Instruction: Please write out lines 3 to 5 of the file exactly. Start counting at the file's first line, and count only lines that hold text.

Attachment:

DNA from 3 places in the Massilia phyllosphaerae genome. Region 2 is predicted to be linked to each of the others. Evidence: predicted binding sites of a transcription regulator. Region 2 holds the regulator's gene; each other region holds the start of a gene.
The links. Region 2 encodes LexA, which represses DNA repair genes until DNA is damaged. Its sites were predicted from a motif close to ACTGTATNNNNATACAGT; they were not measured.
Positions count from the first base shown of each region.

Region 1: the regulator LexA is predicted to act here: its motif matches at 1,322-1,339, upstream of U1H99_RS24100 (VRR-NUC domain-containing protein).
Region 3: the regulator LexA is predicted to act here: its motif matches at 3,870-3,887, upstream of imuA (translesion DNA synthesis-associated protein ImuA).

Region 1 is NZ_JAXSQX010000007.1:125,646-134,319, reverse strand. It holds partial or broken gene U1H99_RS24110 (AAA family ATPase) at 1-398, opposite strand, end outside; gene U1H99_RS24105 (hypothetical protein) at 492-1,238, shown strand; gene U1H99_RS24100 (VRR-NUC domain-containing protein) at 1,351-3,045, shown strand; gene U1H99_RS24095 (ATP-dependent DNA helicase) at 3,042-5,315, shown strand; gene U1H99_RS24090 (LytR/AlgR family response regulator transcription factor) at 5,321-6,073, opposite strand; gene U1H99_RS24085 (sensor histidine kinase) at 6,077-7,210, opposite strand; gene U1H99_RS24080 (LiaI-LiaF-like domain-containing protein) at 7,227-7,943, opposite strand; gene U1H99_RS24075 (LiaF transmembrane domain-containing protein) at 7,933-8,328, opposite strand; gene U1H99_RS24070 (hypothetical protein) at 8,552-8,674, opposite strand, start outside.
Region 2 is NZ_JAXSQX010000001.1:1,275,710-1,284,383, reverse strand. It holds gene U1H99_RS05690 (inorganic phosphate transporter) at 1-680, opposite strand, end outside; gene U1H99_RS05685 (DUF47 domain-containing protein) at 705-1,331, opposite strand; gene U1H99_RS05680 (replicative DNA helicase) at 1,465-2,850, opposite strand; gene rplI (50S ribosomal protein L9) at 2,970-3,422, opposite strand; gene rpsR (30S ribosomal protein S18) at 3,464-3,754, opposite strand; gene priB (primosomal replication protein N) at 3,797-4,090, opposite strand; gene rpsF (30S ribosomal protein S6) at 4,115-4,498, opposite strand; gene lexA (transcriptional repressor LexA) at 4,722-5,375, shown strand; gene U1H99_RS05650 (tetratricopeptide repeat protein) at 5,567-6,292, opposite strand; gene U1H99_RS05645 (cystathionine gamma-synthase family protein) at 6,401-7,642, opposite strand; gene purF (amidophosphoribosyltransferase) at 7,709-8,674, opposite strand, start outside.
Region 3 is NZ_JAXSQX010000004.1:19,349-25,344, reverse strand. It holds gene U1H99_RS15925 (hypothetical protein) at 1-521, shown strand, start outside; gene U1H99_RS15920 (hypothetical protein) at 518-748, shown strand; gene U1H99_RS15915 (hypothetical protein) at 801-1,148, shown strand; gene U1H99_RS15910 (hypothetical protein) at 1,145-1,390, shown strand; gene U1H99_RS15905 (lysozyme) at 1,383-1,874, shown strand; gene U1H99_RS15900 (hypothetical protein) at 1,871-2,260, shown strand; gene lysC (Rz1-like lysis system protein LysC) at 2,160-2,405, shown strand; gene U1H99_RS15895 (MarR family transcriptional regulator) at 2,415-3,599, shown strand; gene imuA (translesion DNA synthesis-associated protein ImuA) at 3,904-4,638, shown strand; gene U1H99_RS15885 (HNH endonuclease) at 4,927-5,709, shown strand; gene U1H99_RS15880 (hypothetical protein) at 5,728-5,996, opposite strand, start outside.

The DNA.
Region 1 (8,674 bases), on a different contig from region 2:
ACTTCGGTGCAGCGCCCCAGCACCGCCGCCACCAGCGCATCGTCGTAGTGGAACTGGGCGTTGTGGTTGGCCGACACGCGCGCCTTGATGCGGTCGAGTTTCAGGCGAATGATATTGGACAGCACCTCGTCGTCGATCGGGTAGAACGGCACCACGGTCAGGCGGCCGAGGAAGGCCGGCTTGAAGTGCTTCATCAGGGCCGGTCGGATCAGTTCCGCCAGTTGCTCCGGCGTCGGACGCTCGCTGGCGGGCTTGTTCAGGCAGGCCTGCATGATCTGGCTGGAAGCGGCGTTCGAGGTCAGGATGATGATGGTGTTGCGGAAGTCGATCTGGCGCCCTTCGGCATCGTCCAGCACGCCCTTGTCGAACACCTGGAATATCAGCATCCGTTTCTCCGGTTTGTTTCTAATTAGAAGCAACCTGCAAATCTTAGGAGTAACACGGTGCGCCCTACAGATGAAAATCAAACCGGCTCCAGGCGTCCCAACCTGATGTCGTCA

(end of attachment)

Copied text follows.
Positions count from the first base shown of each region.

Region 1: the regulator LexA is predicted to act here: its motif matches at 1,322-1,339, upstream of U1H99_RS24100 (VRR-NUC domain-containing protein).
Region 3: the regulator LexA is predicted to act here: its motif matches at 3,870-3,887, upstream of imuA (translesion DNA synthesis-associated protein ImuA).